New court documents released in an ongoing lawsuit against the Trump Administration revealed that its decision to add a citizenship question to the 2020 census may have been motivated by the voting advantages it would give to “Republicans and non-Hispanic whites.”
The smoking gun is an unpublished 2015 study authored by recently deceased GOP strategist Thomas Hofeller for the conservative journalism outfit The Washington Free Beacon. The New York Times once called Hofeller the “Michaelangelo of Gerrymandering,” and, accordingly, he held the title of Redistricting Consultant in the Republican National Committee.
The study explores how voting districts in Texas would be affected if districts were equally apportioned on “citizen voting age population” and not on total population, as is done currently. The study found that the hypothetical policy would reduce the number of districts in Texas’ blue-leaning regions (Houston, Dallas, El Paso) while doing the reverse in right-leaning ones (Central and West Texas). The study concludes that the new policy would weaken Democratic districts while “strengthening the adjoining GOP districts,” but admits that without a citizenship question on the 2020 census, the policy was impossible to implement. Census data is used to draw congressional districts and to distribute federal funding.
In 2018, the Trump Administration strong-armed the Census Bureau to implement a citizenship question over the objections of the bureau’s chief scientist, who warned that including the question “is very costly, harms the quality of the census count, and would use substantially less accurate citizenship status data than are available.” Some immigrants feared that the citizenship question might aid Immigration and Customs Enforcement officers in targeting their community. Other critics of the addition noted that a similar census question was used by the government during WWII to round up Japanese-Americans for internment. At the time, the Trump Administration claimed that the census change was required to comply with the 1965 Voting Rights Act and “ensure that the Latino community achieves full representation in redistricting.”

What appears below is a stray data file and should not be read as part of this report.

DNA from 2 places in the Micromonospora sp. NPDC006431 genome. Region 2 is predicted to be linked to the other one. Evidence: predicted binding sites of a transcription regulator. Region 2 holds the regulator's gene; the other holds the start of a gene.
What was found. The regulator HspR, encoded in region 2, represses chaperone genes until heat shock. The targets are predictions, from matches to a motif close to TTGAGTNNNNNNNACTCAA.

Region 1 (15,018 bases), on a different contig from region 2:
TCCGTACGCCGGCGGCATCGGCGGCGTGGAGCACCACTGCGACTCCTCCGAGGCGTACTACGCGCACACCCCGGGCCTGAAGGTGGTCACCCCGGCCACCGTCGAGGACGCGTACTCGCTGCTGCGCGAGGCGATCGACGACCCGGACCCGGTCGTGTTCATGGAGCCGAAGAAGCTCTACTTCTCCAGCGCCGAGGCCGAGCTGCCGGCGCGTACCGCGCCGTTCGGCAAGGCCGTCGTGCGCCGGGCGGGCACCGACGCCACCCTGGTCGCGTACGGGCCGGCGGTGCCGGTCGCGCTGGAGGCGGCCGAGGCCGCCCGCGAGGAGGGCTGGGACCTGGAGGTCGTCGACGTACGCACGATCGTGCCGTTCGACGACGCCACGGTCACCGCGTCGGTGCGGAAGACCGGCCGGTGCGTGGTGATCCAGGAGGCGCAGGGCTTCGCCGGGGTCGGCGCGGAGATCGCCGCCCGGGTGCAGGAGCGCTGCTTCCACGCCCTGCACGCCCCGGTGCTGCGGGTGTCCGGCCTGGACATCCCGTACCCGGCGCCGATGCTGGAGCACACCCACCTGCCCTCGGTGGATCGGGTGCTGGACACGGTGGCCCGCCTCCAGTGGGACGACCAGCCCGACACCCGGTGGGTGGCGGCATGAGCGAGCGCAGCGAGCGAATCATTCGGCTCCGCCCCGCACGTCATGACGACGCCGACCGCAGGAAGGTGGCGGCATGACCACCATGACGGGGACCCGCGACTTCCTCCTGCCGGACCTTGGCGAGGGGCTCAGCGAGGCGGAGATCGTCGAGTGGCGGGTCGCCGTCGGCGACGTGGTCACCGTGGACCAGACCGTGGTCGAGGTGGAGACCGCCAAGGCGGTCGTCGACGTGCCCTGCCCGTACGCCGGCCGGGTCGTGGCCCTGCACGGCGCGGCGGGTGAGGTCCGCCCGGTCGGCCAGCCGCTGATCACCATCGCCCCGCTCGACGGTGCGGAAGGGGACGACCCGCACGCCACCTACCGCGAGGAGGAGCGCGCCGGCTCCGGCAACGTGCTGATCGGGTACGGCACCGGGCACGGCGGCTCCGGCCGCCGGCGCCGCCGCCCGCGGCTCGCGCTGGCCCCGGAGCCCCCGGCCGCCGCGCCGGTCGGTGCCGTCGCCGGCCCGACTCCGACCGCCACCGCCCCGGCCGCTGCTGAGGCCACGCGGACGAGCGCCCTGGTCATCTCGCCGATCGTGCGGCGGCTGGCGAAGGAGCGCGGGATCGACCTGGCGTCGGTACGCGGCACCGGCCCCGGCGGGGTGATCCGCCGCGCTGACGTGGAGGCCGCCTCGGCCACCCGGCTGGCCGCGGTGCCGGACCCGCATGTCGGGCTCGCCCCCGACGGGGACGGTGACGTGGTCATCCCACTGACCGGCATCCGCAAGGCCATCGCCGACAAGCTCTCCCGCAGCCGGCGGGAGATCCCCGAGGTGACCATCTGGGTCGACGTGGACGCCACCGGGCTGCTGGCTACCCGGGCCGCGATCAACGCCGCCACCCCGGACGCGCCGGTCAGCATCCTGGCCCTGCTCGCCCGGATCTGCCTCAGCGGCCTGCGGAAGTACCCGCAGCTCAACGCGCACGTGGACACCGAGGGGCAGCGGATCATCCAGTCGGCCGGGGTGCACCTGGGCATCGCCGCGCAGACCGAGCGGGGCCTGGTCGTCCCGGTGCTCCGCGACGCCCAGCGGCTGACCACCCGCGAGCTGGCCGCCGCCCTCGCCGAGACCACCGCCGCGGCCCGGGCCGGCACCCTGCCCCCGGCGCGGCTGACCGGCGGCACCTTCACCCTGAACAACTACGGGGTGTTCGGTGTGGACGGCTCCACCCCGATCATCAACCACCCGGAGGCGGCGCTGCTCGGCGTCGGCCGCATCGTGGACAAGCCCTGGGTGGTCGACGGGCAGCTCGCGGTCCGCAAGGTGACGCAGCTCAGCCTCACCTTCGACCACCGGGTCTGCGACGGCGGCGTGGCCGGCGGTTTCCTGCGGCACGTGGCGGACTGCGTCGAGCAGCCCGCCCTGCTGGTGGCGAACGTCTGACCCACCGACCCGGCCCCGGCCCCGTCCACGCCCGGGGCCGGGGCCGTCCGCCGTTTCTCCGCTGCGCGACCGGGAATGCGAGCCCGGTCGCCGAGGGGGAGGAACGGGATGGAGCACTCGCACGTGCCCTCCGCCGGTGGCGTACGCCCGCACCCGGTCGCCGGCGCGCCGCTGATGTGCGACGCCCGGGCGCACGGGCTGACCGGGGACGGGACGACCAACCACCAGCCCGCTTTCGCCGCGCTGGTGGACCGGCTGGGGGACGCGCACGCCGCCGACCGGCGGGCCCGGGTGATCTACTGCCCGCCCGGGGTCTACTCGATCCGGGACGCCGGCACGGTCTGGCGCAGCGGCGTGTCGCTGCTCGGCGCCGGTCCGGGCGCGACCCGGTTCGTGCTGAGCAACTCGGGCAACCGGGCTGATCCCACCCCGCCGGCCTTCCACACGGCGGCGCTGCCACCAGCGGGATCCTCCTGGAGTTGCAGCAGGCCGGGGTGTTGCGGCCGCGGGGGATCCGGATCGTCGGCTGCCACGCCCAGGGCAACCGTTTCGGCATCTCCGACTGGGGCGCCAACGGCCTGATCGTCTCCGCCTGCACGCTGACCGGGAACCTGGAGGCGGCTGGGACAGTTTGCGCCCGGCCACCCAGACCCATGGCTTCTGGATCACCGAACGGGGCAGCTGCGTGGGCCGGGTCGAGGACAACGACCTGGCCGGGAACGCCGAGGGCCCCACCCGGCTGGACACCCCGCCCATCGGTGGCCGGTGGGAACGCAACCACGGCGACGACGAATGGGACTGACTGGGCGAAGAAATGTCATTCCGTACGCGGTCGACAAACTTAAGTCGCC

In response, 18 states and 10 cities, among others, joined New York in filing a lawsuit against the Department of Commerce. After three federal lower court judges ruled to block the addition of the question, the case went all the way up on appeal to the Supreme Court, which heard oral arguments on it in April.
Attorneys for the New York lawsuit argue in a letter filed in the state’s federal court that these new documents contradict sworn testimony about the origin of the citizenship question. The letter claims that administration officials falsely testified about the genesis of the idea by obscuring the role Hofeller played in the decision to include a citizenship question in the census. The ACLU also notified the Supreme Court about the new development.
The Supreme Court’s decision on Department of Commerce v. New York is expected in a few weeks.